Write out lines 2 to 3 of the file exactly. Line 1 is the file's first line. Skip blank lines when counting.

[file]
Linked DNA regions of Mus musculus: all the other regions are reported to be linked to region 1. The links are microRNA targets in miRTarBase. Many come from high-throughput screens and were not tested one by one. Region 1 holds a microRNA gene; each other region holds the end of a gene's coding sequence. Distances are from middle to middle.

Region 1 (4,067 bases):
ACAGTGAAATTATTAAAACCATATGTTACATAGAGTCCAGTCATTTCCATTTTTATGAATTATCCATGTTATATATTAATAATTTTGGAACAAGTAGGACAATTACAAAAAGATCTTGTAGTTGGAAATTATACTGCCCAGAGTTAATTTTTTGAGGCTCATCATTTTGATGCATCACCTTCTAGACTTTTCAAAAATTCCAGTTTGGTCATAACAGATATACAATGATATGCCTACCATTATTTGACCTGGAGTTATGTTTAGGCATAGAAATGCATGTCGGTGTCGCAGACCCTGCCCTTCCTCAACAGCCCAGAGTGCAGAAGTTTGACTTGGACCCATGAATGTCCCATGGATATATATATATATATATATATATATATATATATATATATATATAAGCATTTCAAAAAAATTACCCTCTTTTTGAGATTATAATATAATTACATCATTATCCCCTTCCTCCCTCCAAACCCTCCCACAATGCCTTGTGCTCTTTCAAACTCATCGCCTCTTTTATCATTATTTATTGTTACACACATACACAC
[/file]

Region 1 (4,067 bases):
ACAGTGAAATTATTAAAACCATATGTTACATAGAGTCCAGTCATTTCCATTTTTATGAATTATCCATGTTATATATTAATAATTTTGGAACAAGTAGGACAATTACAAAAAGATCTTGTAGTTGGAAATTATACTGCCCAGAGTTAATTTTTTGAGGCTCATCATTTTGATGCATCACCTTCTAGACTTTTCAAAAATTCCAGTTTGGTCATAACAGATATACAATGATATGCCTACCATTATTTGACCTGGAGTTATGTTTAGGCATAGAAATGCATGTCGGTGTCGCAGACCCTGCCCTTCCTCAACAGCCCAGAGTGCAGAAGTTTGACTTGGACCCATGAATGTCCCATGGATATATATATATATATATATATATATATATATATATATATATATAAGCATTTCAAAAAAATTACCCTCTTTTTGAGATTATAATATAATTACATCATTATCCCCTTCCTCCCTCCAAACCCTCCCACAATGCCTTGTGCTCTTTCAAACTCATCGCCTCTTTTATCATTATTTATTGTTACACACATACACAC